Thank heaven that at least some folks have a classical education. Joey Durel responded humorously but basically dismissively to the suggestion by saying that do so would be like getting "rid of the goose that laid the golden egg."
The idea of selling off a consistent money-maker, to the tune of 17.2 million and a quarter of the city-parish budget each year, for a one-shot, quick fix play to meet the parish's road needs following Katrina & Rita is plain foolish. It has to be one of the purest examples of the lessons of Aesop's fable concerning "the destructiveness of greed, the virtue of patience."
First, historically LUS has had lower prices than its private competitors (the current rough equity is unusual) and Pellessier appears to know that. Citizens would end up paying twice: once in the form of 25% higher taxes--the money has to come from somewhere--and once in the form of higher utility bills. Second, and this point appears to have very discretely not been raised considering the current divisiveness of the issue in the council, it would be a sale of city assets to benefit almost solely suburban needs and the downstream cost of more expensive electricity would be borne solely by city residents as well. Politically this should be a major nonstarter. The current push to dissolve the city-parish form of government is mostly based on formless resentment. Any movement in this direct would give that movement a basis in real injustice and a real constituency.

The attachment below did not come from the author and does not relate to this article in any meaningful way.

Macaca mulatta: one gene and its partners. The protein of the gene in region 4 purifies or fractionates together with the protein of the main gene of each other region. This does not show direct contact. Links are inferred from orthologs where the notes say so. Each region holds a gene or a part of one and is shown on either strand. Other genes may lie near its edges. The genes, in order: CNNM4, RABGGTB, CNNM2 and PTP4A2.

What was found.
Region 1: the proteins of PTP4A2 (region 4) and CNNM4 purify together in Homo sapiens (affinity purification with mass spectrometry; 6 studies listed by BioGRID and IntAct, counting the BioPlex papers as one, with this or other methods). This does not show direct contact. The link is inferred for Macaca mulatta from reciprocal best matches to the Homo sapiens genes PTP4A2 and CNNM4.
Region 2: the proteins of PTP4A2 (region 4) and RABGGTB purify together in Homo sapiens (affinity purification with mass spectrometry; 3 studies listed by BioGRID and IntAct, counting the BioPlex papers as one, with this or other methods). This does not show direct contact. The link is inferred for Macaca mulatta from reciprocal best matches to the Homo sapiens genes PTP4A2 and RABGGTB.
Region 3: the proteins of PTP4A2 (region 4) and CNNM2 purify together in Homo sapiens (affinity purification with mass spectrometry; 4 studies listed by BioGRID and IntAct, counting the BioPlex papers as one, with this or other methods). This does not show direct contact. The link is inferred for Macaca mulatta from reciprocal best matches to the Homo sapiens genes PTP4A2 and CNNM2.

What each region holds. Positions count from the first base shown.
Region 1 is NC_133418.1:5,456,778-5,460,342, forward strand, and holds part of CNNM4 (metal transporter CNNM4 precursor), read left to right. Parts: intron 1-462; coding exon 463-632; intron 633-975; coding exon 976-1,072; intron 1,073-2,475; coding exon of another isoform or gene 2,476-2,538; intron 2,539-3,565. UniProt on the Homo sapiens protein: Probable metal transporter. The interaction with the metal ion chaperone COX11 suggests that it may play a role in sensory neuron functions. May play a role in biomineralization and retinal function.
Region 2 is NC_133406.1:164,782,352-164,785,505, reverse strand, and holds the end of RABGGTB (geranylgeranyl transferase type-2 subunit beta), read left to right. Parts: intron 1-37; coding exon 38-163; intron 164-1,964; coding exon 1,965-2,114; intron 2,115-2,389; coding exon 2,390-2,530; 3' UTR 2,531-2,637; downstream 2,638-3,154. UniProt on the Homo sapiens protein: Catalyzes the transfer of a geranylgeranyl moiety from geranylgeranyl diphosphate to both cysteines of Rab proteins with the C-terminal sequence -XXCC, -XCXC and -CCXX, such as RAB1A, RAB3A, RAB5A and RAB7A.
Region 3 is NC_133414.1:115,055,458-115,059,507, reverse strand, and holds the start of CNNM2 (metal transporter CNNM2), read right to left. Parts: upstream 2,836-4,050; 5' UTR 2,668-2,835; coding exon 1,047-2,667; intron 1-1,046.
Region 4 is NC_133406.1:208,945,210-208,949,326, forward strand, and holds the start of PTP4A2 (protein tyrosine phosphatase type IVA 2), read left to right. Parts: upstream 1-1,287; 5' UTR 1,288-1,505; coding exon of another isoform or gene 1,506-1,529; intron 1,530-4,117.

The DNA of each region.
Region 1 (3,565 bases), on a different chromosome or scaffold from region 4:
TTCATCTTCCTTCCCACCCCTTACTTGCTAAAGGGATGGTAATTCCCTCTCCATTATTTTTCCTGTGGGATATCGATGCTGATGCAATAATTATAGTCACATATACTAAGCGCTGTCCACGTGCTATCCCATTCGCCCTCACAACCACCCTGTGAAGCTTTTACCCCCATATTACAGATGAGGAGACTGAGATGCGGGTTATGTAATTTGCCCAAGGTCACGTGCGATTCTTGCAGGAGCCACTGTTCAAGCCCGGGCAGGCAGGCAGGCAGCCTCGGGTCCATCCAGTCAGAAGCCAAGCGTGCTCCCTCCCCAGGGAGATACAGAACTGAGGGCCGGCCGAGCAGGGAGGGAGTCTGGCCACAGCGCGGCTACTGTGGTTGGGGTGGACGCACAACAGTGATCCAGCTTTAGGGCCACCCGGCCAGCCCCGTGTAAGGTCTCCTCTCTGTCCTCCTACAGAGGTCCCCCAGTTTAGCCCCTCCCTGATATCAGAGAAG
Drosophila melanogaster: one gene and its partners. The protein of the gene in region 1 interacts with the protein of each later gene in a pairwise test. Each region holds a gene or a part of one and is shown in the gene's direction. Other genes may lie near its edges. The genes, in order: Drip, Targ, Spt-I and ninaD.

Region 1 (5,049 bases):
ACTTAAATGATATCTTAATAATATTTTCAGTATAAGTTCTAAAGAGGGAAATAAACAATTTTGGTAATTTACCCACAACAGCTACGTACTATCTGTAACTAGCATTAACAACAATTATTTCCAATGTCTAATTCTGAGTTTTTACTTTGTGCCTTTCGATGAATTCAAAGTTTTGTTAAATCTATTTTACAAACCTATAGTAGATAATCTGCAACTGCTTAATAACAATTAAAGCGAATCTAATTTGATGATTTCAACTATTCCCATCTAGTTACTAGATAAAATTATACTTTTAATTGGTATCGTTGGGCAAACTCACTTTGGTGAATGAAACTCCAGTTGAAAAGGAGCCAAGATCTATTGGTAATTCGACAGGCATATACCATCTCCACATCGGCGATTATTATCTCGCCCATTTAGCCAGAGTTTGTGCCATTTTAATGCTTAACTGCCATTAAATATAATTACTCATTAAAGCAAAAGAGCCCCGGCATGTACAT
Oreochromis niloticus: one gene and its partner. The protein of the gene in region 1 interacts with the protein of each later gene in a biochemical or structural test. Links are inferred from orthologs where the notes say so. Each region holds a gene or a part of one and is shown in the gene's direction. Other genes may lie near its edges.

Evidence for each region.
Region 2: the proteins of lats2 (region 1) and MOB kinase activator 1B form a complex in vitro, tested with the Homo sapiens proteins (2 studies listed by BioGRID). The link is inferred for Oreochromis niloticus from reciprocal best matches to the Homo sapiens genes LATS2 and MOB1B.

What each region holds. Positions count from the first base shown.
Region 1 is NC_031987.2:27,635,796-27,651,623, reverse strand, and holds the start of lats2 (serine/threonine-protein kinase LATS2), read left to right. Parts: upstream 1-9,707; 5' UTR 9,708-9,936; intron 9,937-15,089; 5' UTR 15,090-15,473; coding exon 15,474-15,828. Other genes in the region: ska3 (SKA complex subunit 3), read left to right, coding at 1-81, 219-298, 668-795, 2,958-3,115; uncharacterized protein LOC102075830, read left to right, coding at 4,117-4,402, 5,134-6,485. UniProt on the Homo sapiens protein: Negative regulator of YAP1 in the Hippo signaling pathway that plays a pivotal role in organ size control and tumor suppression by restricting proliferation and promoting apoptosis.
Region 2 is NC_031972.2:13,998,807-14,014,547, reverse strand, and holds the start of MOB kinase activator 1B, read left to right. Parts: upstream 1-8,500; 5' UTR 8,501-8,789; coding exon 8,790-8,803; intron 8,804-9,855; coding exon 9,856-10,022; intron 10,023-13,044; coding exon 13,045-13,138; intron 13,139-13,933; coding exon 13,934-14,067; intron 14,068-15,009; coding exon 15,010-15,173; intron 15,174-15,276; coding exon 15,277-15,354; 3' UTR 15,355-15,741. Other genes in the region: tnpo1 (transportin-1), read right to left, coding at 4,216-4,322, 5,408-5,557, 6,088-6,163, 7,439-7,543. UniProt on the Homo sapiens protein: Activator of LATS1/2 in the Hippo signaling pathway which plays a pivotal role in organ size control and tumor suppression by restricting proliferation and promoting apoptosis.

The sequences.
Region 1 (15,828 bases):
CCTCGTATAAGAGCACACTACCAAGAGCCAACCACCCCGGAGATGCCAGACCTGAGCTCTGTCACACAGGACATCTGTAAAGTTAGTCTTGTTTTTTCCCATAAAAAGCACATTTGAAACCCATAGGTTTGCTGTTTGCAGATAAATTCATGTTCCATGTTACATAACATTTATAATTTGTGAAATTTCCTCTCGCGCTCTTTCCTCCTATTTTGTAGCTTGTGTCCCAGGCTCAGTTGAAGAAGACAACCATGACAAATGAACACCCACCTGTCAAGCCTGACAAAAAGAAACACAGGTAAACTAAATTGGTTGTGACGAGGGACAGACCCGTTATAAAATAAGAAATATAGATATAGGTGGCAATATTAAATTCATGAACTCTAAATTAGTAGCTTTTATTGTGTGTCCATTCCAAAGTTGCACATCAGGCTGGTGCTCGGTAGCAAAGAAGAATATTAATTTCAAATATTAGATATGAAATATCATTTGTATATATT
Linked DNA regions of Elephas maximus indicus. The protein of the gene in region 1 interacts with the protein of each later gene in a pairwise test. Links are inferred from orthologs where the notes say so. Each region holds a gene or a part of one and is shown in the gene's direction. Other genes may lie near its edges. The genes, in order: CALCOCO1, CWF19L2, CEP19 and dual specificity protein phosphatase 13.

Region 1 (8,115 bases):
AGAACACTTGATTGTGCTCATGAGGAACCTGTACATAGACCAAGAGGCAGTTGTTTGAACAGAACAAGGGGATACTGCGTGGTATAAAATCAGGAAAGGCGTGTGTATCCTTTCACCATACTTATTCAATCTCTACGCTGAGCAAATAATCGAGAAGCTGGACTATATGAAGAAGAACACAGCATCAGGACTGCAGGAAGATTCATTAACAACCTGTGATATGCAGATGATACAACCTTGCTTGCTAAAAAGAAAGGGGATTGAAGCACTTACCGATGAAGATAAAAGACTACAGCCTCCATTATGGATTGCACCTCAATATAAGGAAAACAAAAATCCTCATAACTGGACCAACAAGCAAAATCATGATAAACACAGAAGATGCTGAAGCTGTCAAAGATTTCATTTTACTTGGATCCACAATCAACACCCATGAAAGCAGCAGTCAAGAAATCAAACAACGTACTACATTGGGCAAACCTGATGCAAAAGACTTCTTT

Beyond the foolishness of the idea of killing the goose you've got the fact that this goose is fertile. The goose in the fable is obviously sterile--it lays golden eggs but those eggs don't hatch. It is unique. LUS however is incubating another goose that promises to lay even larger golden eggs. The mere threat of an LUS Telecom network has kept Cox from raising prices. The reality of a cheaper, more capable alternative will save us all a bundle off our monthly bills.
Beyond the cost savings we should all be aware that the income to the city-parish coffers should be substantial. That 17.2 million LUS gives us comes chiefly from electricity...a low-margin utility. The money coming into the coffers from the Telecom division will mostly be from high-margin cable industry competition. How much do you spend on electricity? How much do you spend on cable, internet, and phone service? Think about it...
If there is anything that's more foolish than killing the goose that laid the golden egg it's killing one that has offspring that also lay golden eggs.
Though the Advocate story doesn't mention it Pellessier, in a recent letter, did say that LUS could keep its recently voted-in telecom division. That's a crock and Pellessier, an opponent of the LUS plan, should know it. Much of what makes the telecom unit economic--and the main reason more cities are not in a position to make the same decision Lafayette has--is that Lafayette already owns and operates the necessary infrastructure in poles and maintenance crews in order to service its electrical division. It is hard not to suspect that a suggestion this off the mark isn't motivated in some part by left over resentments from having lost that fight.
You'd think a "Certified Commercial Investment Member" -- someone who specializes in commercial real estate investments--would understand that trading a growing revenue-producing asset for a one-shot wasting asset is always a bad idea. Don Bertrand makes the point more succinctly:
Don Bertrand said he's glad to have a discussion about how to fund roads, but that LUS is the city's best asset. Bertrand said there are other options to raise funding without giving up a revenue-producing entity like LUS.
"When we're done, we'll have roads, but roads don't produce money," Bertrand said.